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Microsoft Makes Surface Tablet Price Cuts Permanent
Microsoft Makes Surface Tablet Price Cuts Permanent

By Barry Levine
August 30, 2013 11:22AM

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There are signs that the price-cutting strategy for Microsoft Surface tablets, which also includes big discounts to schools and educational conferences. is having some effect. Earlier this week, ad network AdDuplex reported that usage of Microsoft's Surface RT and Surface Pro tablets had improved since its last report in April.
 



That sound you heard in early August was the price of Microsoft's Surface Pro dropping by a hundred dollars. Now, the technology giant has decided to make the price cut permanent, as well as offer price cuts for accessories and bundles.

The price cut, which had been expected to end Friday, affects all Surface Pro models. The 64 GB model, for instance, now sells for $799, and the 128 GB for $899. Touch Covers are now $40 less, making them $79, and the Limited-Edition Cover is $89. There is no price change for the $129.99 Type Cover. The Type Cover offers actual physical keys on its keyboard, compared with the pressure-sensitive ones in the Touch Cover.

The Surface RT, whose price had been cut $150, will stay at its price of $349 for the 32GB model and $449 for the 64GB. Surface RT bundles with the Touch Cover will be offered for another $50. There are no bundle discounts for the Surface Pro.

'Exciting to See'

In a statement to news media, Microsoft said the "customer response to recent Surface pricing and keyboard-cover promotions has been exciting to see." It added that customers "who buy Surface love Surface, and we're eager for more people to get their hands on this incredible device." The company has said the new prices will roll out to markets worldwide through a "phased approach."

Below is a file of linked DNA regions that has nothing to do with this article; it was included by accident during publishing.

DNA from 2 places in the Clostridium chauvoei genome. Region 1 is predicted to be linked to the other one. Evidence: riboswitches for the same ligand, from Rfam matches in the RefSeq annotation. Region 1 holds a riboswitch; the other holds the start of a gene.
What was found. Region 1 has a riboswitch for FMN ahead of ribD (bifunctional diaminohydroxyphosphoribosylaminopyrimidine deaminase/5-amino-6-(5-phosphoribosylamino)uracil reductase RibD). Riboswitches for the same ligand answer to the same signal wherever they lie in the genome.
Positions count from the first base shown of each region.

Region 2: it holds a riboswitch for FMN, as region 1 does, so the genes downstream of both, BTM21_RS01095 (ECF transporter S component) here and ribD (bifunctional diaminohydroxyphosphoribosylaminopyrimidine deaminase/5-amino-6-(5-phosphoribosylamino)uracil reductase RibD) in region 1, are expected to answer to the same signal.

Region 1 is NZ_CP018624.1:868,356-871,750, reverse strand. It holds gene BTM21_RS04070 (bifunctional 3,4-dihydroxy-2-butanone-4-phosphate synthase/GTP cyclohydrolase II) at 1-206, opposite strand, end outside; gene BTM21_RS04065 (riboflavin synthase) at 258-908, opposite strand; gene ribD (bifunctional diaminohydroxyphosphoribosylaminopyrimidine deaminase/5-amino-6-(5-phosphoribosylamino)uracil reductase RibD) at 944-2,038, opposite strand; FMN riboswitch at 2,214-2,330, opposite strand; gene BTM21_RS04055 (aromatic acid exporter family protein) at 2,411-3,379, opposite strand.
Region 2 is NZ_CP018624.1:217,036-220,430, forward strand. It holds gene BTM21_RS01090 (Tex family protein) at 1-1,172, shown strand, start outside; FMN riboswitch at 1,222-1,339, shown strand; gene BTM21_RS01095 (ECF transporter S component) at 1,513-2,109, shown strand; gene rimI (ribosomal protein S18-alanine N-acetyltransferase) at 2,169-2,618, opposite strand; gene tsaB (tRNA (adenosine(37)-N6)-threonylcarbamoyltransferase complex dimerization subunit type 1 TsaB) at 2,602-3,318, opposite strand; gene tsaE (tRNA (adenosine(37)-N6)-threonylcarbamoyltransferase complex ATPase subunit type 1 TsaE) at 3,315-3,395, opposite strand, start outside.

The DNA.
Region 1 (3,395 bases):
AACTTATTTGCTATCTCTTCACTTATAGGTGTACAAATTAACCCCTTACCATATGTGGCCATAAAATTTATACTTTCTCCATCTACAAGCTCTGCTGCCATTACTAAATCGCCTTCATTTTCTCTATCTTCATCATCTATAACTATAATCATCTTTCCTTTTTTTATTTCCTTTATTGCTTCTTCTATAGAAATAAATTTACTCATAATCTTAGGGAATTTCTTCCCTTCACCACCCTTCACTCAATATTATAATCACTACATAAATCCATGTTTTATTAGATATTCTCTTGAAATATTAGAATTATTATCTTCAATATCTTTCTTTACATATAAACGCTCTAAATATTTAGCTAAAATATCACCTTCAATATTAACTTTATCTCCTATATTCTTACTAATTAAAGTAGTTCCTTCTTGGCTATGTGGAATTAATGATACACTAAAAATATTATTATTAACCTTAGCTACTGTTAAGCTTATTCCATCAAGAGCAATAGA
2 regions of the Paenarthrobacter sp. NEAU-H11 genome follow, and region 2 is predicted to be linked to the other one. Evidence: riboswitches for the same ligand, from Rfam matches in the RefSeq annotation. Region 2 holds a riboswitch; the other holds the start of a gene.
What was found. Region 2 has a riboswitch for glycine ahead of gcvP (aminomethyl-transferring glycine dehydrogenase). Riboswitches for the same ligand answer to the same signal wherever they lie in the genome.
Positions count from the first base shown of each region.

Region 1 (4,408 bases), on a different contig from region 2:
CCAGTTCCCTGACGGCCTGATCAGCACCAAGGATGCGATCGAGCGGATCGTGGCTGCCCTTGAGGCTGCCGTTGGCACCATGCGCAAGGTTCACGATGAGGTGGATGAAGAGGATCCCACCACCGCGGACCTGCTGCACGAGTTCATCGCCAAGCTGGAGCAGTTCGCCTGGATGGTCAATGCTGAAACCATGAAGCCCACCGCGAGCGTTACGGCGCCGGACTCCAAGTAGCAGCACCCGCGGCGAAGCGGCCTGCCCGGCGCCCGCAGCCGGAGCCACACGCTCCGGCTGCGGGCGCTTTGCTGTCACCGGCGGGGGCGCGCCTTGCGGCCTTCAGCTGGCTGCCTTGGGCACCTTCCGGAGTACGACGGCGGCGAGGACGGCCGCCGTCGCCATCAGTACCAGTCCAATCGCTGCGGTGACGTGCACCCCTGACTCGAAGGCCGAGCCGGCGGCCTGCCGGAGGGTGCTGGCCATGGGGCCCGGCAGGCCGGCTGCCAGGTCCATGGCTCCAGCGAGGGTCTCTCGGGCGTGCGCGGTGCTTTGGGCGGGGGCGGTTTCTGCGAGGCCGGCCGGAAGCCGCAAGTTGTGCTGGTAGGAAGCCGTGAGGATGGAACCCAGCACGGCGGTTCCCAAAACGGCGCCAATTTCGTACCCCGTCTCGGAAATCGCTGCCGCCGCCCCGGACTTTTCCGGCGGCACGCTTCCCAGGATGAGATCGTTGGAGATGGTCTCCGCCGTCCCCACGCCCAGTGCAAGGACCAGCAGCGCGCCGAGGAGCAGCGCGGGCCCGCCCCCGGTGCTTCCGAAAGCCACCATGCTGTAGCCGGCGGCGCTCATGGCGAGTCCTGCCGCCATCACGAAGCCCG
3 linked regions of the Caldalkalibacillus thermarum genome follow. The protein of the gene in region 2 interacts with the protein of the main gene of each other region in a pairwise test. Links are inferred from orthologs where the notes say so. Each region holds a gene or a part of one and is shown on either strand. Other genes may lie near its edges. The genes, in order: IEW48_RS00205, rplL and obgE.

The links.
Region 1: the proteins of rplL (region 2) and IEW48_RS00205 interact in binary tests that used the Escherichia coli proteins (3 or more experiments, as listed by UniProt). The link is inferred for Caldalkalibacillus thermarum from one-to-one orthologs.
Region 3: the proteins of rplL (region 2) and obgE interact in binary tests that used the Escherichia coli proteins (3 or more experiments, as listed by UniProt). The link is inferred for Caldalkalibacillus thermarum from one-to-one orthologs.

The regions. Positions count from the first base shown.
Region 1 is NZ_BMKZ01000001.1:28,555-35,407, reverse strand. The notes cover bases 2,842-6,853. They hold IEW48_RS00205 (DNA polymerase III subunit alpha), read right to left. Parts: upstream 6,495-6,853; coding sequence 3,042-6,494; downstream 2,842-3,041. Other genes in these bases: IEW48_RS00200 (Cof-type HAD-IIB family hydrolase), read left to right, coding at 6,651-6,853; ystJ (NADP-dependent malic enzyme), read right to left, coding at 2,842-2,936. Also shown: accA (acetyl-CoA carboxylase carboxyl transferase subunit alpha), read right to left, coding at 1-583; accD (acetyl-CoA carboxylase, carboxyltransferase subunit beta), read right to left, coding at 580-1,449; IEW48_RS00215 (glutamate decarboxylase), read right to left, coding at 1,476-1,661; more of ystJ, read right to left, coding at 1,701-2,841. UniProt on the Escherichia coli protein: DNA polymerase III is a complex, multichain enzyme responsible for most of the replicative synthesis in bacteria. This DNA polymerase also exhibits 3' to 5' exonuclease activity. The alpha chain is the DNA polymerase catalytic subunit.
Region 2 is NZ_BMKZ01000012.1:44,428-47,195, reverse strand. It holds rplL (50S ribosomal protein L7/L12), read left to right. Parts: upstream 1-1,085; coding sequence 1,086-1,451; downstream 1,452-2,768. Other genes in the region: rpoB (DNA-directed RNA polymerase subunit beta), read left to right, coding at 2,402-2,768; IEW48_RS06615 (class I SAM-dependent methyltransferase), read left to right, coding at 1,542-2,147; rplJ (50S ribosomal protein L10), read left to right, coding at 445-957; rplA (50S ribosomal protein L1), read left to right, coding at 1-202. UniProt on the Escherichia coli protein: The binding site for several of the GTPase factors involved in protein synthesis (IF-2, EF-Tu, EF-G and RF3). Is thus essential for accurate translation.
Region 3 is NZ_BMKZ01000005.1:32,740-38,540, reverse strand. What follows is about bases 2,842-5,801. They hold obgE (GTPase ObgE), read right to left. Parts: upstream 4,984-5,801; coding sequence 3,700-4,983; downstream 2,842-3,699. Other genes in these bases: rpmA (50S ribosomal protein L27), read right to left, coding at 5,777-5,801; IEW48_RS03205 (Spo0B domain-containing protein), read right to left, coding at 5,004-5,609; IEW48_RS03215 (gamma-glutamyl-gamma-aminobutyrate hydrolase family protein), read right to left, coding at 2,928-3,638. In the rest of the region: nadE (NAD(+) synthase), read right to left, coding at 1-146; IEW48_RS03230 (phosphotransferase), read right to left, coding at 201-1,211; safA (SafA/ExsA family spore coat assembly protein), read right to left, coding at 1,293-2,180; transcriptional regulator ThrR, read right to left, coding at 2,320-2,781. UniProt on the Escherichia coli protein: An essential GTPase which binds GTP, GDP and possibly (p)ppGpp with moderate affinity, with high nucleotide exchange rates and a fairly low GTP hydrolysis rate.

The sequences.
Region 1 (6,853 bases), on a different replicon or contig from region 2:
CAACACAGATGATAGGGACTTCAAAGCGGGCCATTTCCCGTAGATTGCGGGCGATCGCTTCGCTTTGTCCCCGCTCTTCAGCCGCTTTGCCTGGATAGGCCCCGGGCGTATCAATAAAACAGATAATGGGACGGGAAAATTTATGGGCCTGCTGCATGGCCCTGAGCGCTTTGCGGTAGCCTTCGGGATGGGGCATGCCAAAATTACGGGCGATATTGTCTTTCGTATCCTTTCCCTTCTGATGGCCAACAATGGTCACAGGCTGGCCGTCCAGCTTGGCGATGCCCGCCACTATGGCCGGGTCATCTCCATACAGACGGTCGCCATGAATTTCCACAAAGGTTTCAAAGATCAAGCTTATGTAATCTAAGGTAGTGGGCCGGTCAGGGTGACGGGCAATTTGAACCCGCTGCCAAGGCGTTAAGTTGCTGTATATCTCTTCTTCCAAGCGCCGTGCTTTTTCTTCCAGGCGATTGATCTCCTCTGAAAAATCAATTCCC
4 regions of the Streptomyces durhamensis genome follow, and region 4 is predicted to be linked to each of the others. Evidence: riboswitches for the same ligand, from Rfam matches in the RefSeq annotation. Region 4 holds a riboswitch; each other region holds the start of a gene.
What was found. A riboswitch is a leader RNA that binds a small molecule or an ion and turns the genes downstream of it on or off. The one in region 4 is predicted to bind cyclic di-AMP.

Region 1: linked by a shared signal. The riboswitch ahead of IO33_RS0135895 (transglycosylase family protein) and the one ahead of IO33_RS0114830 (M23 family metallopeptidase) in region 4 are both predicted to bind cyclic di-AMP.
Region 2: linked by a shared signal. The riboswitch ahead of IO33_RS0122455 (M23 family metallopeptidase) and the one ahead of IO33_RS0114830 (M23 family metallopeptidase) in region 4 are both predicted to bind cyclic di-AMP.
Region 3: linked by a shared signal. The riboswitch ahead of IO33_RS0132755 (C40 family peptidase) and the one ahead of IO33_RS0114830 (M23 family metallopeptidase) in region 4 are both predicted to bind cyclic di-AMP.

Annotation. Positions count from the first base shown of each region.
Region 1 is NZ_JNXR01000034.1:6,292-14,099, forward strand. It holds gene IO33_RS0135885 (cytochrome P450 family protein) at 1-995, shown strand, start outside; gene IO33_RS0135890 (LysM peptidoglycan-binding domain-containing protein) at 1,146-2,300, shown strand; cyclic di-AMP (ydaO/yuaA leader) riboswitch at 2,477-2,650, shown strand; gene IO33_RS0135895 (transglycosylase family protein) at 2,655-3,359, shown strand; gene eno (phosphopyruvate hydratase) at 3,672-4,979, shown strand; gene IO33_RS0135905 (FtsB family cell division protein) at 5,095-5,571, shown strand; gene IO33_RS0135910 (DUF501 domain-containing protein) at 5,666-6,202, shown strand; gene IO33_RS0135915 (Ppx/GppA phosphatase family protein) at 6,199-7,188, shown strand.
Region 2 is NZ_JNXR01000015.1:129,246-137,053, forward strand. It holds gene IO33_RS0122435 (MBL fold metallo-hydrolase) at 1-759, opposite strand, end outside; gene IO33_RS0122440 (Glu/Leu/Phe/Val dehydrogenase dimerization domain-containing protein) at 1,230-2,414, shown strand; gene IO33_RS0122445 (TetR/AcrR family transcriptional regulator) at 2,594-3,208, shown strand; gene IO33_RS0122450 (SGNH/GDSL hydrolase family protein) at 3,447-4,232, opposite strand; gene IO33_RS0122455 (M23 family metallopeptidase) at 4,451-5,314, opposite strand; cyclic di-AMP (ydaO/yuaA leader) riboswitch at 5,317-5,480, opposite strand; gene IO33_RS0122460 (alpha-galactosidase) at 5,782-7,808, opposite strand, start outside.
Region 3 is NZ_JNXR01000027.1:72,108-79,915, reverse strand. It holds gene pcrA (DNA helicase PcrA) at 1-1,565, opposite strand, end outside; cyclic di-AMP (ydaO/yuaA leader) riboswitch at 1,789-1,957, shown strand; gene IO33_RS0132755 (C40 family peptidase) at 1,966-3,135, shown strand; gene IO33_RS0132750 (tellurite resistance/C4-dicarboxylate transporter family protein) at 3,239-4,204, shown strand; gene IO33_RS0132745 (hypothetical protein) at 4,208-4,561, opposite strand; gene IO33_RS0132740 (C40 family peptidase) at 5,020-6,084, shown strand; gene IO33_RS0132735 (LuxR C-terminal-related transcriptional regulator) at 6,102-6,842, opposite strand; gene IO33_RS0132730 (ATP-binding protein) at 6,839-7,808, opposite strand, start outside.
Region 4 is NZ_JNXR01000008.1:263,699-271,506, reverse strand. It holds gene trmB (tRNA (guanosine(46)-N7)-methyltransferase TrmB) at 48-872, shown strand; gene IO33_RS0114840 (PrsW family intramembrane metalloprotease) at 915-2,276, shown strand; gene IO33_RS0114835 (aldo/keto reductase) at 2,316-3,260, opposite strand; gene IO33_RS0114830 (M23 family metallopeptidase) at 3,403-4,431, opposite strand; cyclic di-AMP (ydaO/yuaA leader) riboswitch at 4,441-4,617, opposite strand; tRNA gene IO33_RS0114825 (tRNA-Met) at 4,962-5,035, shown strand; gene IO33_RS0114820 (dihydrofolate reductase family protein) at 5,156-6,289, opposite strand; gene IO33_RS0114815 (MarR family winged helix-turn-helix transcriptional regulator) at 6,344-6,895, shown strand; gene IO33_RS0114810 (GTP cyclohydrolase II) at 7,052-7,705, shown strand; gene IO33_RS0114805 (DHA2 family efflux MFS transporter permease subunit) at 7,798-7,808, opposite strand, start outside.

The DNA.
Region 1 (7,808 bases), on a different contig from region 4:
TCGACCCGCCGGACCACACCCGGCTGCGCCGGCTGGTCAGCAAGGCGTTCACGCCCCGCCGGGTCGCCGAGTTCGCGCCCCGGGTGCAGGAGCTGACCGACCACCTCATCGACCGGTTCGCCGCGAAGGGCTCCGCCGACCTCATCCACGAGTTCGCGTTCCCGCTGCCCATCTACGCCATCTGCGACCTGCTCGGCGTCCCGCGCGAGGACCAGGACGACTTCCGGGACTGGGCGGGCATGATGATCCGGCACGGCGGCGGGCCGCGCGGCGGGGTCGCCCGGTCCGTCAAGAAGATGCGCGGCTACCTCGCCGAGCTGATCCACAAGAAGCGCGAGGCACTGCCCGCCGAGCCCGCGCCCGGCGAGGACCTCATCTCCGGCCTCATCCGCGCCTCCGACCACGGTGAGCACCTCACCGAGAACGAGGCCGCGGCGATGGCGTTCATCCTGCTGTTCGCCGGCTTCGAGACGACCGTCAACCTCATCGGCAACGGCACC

Two factors are attributed to the price cut being made permanent. First, sales of the Surface tablet line have been disappointing. In July, the company revealed that both tablets in the product line had brought in only $853 million from their launch in October of last year to June. That was less than the $900 million write-down Microsoft took for unsold Surface RT tablets.

The second factor is that Microsoft wants to move existing inventory, to make room for the next generation of its tablets. A new Surface RT model, with a Qualcomm Snapdragon 800 System-on-a-Chip and RT 8.1, is expected to be released by the end of this year. Additionally, there have been reports that a next-generation Surface Pro is in the works, using an Intel Haswell processor and featuring better battery life.

Cuts Were 'Inevitable'

There are signs that the price-cutting strategy, which also includes big discounts to schools and educational conferences. is having some effect. Earlier this week, ad network AdDuplex reported that usage of the Surface RT tablet had improved since its last report in April.

The RT's usage grew from 6.2 percent to 9.5 percent of the ad network's total in that period. Similarly, the Surface Pro went from 23rd most-used Windows 8 device in the April stats to the seventh. AdDuplex's numbers favor the tile-based interface that is the only interface in the RT and an optional one in the Pro, so the overall picture might be skewed, but there are also anecdotal reports of increased purchases following the discounts.

Laura DiDio, an analyst with Information Technology Intelligence Consulting, said making the price cuts permanent was "inevitable." In fact, she added, "if I were Microsoft, I'd be cutting them even more," plus offering "rolling promotions by region."
 

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Steve:

Posted: 2013-09-03 @ 12:47pm PT
Still overpriced.



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